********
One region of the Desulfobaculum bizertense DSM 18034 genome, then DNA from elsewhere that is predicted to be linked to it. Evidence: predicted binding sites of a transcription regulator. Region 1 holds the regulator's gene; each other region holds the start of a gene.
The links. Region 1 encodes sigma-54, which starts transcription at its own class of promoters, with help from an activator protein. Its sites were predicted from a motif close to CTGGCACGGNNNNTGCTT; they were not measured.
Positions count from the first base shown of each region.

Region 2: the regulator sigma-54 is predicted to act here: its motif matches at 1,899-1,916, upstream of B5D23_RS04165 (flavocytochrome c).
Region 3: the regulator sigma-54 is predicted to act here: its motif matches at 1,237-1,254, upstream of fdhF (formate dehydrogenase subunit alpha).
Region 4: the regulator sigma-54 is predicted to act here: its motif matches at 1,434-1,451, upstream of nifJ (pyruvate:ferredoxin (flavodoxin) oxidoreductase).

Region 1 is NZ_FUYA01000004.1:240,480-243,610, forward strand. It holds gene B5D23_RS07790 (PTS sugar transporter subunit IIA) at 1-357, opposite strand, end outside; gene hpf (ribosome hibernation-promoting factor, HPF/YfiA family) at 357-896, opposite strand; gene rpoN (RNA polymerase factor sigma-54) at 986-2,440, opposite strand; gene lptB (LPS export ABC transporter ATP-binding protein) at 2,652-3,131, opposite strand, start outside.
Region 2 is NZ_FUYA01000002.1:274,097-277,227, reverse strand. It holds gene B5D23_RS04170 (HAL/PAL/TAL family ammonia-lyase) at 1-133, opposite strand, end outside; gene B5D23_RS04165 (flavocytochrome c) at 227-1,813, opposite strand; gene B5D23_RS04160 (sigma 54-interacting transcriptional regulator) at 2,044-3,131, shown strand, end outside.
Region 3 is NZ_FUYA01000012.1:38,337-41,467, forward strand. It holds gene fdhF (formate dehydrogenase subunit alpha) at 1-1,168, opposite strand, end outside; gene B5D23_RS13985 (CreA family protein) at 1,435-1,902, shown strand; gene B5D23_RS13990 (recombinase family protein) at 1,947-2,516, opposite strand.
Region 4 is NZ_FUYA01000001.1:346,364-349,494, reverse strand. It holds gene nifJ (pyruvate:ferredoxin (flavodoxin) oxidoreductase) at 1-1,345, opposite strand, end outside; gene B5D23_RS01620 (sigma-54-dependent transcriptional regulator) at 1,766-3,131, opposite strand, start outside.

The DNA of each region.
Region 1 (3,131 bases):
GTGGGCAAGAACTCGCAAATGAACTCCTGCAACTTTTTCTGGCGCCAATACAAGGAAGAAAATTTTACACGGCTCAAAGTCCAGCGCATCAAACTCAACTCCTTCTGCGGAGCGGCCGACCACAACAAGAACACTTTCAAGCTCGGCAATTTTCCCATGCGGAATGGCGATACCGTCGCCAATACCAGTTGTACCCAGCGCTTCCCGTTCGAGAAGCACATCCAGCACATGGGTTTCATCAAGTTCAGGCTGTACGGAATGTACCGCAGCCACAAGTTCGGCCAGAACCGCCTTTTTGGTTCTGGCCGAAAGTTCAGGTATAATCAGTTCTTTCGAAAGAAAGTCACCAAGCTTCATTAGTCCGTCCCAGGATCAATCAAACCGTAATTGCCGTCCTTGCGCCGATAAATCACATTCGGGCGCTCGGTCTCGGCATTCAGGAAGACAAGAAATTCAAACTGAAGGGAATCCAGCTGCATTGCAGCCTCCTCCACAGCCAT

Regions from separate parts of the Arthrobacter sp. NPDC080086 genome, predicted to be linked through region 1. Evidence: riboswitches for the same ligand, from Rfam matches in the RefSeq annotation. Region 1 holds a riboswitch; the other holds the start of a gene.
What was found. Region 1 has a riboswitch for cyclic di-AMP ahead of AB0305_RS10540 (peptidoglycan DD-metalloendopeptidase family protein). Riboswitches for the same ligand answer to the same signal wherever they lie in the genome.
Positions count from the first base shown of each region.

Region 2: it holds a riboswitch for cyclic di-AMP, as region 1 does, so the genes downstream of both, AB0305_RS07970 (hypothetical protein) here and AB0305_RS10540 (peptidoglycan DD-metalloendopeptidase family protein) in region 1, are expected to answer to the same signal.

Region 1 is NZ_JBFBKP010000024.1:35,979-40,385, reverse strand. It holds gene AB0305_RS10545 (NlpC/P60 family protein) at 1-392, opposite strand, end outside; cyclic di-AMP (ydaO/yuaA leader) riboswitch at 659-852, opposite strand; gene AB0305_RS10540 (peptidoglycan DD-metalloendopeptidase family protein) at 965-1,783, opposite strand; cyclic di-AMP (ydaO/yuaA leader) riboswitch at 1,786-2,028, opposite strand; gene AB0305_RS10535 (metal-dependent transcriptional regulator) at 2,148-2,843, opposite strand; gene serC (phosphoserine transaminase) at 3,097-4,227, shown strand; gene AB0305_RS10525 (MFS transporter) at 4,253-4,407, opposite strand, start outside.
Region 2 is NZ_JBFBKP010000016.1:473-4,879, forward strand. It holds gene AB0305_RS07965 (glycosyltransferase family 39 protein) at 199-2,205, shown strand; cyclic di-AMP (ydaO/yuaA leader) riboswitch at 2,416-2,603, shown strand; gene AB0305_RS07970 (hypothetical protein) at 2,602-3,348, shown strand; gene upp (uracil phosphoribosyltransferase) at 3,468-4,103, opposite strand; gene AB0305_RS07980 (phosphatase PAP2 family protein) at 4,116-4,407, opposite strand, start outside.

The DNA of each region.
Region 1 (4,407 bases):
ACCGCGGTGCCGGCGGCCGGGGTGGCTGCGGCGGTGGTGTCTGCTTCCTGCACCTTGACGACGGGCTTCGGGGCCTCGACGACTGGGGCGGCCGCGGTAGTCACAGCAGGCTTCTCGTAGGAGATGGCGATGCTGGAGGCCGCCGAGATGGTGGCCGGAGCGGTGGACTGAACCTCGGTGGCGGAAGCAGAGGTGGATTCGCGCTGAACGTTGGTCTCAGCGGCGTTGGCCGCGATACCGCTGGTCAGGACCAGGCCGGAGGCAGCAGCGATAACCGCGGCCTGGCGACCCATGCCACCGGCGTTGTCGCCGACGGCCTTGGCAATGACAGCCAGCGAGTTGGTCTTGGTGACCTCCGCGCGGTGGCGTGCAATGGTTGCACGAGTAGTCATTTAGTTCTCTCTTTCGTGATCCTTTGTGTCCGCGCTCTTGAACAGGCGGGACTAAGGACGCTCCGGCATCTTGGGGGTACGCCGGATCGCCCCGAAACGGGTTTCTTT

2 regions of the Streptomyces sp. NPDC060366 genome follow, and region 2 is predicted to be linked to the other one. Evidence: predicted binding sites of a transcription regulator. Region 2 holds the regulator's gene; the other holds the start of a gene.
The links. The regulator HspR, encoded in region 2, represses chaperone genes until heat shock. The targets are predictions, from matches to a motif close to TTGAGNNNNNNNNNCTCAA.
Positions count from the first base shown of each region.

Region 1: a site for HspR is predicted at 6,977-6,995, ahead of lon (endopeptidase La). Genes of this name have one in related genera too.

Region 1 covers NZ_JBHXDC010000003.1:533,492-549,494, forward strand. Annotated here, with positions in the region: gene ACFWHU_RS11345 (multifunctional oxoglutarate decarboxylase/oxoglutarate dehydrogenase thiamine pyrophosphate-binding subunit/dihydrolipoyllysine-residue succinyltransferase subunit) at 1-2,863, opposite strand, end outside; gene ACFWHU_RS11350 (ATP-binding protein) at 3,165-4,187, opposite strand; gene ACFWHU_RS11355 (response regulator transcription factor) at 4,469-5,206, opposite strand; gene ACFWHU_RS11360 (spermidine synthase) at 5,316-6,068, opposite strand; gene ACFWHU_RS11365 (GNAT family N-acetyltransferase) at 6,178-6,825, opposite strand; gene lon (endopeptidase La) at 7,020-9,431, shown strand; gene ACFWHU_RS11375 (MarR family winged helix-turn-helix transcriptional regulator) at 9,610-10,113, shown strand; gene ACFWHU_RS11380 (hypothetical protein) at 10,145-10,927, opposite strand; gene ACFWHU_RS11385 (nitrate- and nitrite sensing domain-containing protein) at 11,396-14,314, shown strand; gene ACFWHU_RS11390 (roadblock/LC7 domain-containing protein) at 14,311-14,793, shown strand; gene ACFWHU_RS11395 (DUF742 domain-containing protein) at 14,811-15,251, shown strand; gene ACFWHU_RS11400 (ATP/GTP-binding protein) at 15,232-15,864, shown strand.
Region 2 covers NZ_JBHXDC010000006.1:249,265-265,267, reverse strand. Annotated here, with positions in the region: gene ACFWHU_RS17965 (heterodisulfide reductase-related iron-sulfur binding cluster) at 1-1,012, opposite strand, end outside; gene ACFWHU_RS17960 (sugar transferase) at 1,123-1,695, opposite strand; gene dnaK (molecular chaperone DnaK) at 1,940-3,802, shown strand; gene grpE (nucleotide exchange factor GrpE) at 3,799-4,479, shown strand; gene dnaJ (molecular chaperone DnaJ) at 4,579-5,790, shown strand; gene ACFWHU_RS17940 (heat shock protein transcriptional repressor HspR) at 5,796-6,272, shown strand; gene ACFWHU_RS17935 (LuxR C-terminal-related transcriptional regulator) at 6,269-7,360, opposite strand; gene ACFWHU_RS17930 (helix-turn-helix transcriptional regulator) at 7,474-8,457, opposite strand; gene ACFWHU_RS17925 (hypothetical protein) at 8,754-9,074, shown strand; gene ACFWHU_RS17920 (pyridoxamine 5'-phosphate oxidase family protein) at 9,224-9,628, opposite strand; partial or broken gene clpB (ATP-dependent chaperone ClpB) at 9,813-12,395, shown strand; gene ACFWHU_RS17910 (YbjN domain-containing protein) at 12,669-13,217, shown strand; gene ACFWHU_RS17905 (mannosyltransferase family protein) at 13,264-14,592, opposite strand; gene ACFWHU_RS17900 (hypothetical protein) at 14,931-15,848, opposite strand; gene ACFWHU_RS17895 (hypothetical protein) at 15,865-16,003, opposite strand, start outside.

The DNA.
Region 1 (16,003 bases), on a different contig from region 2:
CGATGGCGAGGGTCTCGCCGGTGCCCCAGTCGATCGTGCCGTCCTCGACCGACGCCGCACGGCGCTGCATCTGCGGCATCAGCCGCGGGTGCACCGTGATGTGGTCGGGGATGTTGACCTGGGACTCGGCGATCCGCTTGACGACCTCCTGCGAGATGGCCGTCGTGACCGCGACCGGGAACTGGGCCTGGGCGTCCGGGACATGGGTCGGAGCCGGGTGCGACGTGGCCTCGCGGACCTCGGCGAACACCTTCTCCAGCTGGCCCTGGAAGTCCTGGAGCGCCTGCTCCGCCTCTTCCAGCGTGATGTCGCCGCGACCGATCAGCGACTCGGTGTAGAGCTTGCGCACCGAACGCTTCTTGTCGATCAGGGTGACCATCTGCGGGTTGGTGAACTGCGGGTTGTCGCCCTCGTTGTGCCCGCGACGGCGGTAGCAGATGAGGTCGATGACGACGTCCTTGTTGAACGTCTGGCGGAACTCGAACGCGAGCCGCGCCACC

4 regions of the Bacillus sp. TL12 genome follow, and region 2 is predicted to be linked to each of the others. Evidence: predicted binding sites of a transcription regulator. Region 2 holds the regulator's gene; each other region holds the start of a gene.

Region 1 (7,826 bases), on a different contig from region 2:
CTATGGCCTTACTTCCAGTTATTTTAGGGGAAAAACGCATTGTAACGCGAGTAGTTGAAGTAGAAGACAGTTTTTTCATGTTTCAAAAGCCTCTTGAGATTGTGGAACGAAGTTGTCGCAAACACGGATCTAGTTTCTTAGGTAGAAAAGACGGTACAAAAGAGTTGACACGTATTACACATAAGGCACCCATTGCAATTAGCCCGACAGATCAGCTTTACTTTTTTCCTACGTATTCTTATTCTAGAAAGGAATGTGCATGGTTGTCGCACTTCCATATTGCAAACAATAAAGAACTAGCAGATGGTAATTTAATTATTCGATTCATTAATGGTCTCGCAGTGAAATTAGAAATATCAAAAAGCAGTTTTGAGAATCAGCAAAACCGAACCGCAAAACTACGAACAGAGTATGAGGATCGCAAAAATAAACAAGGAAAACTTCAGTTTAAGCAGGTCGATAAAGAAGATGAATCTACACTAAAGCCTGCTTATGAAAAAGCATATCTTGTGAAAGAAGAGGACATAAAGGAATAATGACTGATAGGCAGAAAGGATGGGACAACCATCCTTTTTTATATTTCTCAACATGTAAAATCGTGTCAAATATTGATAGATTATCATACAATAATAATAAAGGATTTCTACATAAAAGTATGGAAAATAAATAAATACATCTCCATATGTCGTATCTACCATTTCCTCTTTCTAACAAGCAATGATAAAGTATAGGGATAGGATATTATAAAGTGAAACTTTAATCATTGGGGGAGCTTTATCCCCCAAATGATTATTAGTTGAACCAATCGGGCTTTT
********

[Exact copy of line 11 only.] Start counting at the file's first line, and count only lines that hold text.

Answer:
The DNA of each region.